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Postpartum Depression: Dad's Can Have it Too

Severe depression, situational anxiety, feelings of loneliness, a despondent attitude towards daily life activities, and detachment from loved ones are all symptoms of postpartum depression.

A 2008 CDC estimate found that self-reported postpartum depression was prevalent in 11.7 percent to 20.4 percent of new mothers, varying from state to state. Official screenings for postpartum depression symptoms don’t always occur (note that the CDC’s estimate is based on self-reported data). Post-partum depression screenings for new fathers almost never happens, but that doesn’t mean they don’t also experience these symptoms.

Men & Postpartum Depression

A recently-published study suggests that as many as 25 percent of fathers of newborns experience postpartum depression symptoms three to six months after the birth of their child. The study also suggests that if the mother is experiencing symptoms of postpartum depression, the father is at increased risk of experiencing the same symptoms. This increased risk can cause heightened emotional distress during the natural bonding time with the newborn, potentially impairing the long-term behavioral and cognitive functioning for the child.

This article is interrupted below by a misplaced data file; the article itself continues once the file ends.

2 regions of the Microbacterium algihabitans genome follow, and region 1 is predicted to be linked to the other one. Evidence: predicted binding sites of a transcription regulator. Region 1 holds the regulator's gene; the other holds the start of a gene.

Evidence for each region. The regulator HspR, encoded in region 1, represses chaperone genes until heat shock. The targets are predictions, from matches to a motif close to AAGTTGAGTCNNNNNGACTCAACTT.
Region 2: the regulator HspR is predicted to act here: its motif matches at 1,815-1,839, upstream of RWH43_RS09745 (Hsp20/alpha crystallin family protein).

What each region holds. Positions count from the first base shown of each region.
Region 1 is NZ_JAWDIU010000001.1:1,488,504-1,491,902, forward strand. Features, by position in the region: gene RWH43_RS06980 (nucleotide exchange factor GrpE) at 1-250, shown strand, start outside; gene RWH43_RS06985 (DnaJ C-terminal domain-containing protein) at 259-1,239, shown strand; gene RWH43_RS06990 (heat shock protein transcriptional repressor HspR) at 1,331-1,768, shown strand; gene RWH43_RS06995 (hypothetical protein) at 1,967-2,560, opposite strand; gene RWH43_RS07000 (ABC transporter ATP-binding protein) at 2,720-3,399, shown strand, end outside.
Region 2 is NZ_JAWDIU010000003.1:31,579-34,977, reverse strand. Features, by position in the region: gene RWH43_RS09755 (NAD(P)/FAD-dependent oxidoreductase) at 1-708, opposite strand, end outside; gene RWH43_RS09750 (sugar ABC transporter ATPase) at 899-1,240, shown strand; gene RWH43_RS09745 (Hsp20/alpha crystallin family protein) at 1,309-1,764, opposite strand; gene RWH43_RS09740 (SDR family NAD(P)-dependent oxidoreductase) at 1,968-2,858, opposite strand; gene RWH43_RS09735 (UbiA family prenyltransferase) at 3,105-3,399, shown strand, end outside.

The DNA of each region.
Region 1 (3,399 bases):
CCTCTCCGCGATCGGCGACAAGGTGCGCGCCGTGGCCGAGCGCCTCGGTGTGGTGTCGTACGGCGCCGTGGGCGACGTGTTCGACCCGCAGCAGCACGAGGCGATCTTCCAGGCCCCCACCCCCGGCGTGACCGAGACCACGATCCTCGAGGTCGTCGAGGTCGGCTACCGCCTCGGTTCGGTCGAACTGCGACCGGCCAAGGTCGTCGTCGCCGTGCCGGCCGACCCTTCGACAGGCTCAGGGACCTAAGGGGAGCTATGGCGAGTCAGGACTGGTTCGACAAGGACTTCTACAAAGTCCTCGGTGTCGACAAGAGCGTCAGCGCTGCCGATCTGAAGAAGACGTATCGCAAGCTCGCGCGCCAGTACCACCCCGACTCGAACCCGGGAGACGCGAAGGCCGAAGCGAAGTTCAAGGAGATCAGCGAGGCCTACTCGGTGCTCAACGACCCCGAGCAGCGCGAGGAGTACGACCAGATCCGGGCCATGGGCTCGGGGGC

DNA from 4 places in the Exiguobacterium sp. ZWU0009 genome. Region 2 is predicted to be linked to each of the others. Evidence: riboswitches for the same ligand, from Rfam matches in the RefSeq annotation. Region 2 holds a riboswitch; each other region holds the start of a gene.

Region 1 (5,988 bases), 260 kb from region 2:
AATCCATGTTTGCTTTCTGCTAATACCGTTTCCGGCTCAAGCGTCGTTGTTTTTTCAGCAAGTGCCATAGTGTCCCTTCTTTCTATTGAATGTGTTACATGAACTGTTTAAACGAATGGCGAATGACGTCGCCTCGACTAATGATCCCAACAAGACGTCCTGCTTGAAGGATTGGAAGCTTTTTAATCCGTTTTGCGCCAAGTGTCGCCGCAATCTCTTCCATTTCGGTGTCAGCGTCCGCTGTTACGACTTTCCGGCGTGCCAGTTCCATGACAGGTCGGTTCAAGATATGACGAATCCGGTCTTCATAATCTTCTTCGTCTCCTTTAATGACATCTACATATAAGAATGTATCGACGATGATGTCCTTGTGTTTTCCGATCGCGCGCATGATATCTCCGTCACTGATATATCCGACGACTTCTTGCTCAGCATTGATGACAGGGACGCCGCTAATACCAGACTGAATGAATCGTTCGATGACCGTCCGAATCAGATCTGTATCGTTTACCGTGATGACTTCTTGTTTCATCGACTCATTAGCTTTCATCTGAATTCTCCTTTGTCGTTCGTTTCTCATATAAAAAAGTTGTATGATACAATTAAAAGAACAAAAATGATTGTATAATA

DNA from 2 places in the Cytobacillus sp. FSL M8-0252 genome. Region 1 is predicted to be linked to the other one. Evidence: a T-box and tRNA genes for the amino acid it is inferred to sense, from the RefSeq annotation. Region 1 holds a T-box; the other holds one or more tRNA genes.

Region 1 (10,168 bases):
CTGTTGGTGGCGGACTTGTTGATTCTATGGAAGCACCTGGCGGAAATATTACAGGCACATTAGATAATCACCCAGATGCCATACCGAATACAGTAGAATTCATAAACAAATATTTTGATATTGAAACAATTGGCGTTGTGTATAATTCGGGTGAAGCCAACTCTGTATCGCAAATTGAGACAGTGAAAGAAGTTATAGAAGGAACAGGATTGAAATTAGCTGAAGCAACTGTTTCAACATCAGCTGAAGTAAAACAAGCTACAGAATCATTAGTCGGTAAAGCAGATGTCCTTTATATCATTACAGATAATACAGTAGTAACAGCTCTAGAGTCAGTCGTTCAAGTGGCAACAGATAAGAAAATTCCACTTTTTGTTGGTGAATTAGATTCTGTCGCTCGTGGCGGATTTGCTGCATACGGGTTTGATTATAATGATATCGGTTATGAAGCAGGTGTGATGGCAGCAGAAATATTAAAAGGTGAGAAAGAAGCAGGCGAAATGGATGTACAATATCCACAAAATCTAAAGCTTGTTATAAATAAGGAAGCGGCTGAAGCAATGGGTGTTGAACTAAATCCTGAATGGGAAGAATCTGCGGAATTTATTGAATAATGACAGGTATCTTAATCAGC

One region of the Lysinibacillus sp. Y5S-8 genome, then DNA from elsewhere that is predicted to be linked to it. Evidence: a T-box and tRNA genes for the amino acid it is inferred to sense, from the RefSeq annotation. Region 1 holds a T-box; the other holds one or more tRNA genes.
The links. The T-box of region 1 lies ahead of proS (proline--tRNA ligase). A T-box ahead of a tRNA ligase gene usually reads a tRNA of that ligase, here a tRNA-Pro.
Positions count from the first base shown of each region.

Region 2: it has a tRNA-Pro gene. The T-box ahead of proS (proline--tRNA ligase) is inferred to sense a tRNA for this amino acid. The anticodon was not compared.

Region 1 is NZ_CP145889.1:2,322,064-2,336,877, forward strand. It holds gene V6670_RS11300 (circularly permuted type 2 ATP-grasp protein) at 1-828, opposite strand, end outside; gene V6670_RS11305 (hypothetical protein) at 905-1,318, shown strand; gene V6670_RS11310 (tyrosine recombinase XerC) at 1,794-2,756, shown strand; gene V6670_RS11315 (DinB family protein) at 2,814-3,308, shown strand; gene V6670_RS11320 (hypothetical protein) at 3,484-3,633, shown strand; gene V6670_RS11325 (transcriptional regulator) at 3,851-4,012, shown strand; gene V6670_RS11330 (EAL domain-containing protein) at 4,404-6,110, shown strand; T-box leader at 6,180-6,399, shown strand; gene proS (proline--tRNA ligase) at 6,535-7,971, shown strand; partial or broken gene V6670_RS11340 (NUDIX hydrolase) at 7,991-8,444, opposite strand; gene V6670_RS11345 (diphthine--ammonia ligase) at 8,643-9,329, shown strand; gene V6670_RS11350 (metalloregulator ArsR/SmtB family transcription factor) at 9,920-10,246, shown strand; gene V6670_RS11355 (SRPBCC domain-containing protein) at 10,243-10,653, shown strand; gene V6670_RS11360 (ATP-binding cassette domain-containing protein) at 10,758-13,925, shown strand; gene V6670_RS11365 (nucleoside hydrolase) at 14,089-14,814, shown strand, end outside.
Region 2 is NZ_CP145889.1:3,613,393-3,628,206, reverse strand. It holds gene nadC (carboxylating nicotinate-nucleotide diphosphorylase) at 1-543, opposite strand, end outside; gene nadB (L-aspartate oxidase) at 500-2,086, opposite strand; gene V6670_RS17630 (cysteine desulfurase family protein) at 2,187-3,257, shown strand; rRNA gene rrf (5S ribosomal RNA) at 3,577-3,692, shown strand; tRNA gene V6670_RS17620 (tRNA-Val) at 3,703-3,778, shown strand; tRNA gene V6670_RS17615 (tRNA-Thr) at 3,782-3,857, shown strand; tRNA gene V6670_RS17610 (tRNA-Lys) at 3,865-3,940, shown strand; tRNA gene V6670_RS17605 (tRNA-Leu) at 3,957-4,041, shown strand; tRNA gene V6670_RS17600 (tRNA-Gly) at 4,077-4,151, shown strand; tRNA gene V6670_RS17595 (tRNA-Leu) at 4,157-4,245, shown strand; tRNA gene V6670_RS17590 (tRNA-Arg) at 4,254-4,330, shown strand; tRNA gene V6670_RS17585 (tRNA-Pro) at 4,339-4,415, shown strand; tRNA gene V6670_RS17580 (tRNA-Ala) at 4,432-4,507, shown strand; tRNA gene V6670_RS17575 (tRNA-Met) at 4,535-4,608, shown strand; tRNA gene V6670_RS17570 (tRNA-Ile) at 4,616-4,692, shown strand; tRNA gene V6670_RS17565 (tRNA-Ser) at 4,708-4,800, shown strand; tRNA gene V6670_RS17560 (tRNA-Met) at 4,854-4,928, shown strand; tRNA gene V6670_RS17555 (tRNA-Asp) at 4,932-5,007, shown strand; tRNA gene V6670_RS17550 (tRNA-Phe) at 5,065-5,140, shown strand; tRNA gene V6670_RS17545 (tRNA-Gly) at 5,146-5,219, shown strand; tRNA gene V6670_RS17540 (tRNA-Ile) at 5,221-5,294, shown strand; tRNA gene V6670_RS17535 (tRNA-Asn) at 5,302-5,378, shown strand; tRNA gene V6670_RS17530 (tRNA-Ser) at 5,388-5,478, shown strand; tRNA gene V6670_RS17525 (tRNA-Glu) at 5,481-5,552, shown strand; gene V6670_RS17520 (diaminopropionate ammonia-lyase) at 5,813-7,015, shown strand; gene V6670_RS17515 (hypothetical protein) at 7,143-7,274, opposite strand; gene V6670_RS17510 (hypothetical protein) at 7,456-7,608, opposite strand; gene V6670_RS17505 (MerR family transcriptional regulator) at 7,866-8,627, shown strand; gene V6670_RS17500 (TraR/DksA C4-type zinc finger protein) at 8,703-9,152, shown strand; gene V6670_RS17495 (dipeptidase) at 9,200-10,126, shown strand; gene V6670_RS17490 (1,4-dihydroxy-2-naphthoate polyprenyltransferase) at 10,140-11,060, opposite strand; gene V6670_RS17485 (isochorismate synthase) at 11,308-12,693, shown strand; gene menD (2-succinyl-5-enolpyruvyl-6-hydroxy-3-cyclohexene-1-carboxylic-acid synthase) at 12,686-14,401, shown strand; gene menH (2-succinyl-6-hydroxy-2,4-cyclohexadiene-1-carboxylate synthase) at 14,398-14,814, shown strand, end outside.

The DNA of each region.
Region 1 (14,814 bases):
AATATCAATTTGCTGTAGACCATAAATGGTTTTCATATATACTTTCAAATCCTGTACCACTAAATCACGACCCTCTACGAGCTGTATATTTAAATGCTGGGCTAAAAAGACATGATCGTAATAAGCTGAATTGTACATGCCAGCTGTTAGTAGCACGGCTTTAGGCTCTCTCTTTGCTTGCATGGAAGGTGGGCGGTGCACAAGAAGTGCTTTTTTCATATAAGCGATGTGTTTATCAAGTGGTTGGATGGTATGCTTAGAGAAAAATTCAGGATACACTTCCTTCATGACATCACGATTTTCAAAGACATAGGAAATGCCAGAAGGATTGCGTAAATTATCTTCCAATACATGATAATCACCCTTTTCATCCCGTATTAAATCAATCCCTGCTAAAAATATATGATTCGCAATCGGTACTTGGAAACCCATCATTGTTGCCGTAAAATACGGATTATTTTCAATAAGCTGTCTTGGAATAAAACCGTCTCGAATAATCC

Nurses can reduce the negative long term effects of postpartum depression by assessing the needs of the newborn's parents within the first couple weeks of their child’s birth. Nursing education can help new parents avoid postpartum depression, and includes helping the parents connect with the child by stroking or patting the newborn, making eye contact with the newborn, and verbalizing positive feelings towards the newborn ("I love my baby's eyes" or "I like it when she wraps her little hand around my finger").

Other nursing interventions to help cope with depression symptoms would be to encourage participating in daily activities with the newborn such as feeding, changing diapers, reading, singing, and going on strolls.

Frequent and accurate postpartum depression screening for the mother, performed by both the primary practitioner and the nurse, can lead to proper screening of the father, too. Assessing and addressing these symptoms of prolonged sadness, detachment from the newborn, decreased breastfeeding from the mother, insomnia, and in some cases suicidal ideas, can lead to better outcomes and optimal parent-child bonding during those important first few years of growth.

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